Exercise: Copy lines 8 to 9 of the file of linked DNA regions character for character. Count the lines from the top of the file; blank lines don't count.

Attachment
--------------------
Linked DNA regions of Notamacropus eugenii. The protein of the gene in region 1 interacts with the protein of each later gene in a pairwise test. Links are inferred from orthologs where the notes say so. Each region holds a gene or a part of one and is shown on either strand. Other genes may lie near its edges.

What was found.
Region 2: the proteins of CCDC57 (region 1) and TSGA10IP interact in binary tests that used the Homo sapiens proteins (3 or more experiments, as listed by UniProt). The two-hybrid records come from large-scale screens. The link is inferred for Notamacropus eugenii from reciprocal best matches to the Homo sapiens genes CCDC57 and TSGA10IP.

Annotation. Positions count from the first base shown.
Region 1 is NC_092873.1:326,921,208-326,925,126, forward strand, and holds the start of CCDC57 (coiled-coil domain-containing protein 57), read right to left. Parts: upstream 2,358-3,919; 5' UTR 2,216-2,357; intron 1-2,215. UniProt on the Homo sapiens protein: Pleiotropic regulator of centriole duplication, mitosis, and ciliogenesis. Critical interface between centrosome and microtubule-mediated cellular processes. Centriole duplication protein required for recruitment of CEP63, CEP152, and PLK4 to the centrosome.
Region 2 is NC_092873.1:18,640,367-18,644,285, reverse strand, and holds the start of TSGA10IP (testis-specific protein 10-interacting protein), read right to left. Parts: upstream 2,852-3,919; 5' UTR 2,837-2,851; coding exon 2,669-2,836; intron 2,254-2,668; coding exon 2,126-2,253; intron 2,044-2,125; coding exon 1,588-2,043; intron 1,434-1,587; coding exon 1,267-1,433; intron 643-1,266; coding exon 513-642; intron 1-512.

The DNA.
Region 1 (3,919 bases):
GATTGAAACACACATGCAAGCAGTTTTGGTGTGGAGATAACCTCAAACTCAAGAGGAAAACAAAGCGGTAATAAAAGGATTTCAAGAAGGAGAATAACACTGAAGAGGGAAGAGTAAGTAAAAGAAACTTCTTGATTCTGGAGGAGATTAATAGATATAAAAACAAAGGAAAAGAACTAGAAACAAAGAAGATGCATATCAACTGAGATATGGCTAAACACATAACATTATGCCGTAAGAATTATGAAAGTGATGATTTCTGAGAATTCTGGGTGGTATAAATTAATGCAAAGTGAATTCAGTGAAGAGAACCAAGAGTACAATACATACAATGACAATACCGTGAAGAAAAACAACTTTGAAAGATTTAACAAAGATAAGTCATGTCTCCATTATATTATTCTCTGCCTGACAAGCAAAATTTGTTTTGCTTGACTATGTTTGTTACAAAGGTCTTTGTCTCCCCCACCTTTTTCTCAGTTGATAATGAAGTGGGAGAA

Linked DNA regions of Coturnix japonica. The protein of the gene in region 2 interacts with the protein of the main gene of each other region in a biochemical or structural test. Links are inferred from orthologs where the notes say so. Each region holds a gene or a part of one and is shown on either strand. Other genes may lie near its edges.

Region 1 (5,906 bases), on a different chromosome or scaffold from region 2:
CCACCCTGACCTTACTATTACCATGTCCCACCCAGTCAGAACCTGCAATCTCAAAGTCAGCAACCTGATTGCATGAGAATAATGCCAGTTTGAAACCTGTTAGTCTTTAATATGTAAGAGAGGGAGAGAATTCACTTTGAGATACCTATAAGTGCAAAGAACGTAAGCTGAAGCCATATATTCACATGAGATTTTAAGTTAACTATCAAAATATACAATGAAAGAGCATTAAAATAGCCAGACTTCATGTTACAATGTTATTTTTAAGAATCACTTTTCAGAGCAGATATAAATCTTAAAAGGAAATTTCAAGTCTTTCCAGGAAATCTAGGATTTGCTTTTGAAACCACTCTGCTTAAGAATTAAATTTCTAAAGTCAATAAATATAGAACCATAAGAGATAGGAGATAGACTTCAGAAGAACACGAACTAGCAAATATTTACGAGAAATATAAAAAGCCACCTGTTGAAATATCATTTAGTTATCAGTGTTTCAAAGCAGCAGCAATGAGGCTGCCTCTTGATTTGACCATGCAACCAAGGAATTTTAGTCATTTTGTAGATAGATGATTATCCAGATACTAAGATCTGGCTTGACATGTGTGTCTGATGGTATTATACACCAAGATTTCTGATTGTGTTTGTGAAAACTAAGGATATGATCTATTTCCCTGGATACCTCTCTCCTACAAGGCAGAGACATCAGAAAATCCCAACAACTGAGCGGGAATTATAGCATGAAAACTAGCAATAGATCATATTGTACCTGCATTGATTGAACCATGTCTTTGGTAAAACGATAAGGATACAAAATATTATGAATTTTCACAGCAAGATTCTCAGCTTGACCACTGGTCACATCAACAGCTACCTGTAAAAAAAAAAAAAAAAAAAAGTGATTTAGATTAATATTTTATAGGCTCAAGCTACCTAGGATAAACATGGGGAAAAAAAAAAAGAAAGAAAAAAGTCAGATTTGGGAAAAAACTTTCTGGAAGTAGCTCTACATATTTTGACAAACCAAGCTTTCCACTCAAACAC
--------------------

Region 1 (3,919 bases):
GATTGAAACACACATGCAAGCAGTTTTGGTGTGGAGATAACCTCAAACTCAAGAGGAAAACAAAGCGGTAATAAAAGGATTTCAAGAAGGAGAATAACACTGAAGAGGGAAGAGTAAGTAAAAGAAACTTCTTGATTCTGGAGGAGATTAATAGATATAAAAACAAAGGAAAAGAACTAGAAACAAAGAAGATGCATATCAACTGAGATATGGCTAAACACATAACATTATGCCGTAAGAATTATGAAAGTGATGATTTCTGAGAATTCTGGGTGGTATAAATTAATGCAAAGTGAATTCAGTGAAGAGAACCAAGAGTACAATACATACAATGACAATACCGTGAAGAAAAACAACTTTGAAAGATTTAACAAAGATAAGTCATGTCTCCATTATATTATTCTCTGCCTGACAAGCAAAATTTGTTTTGCTTGACTATGTTTGTTACAAAGGTCTTTGTCTCCCCCACCTTTTTCTCAGTTGATAATGAAGTGGGAGAA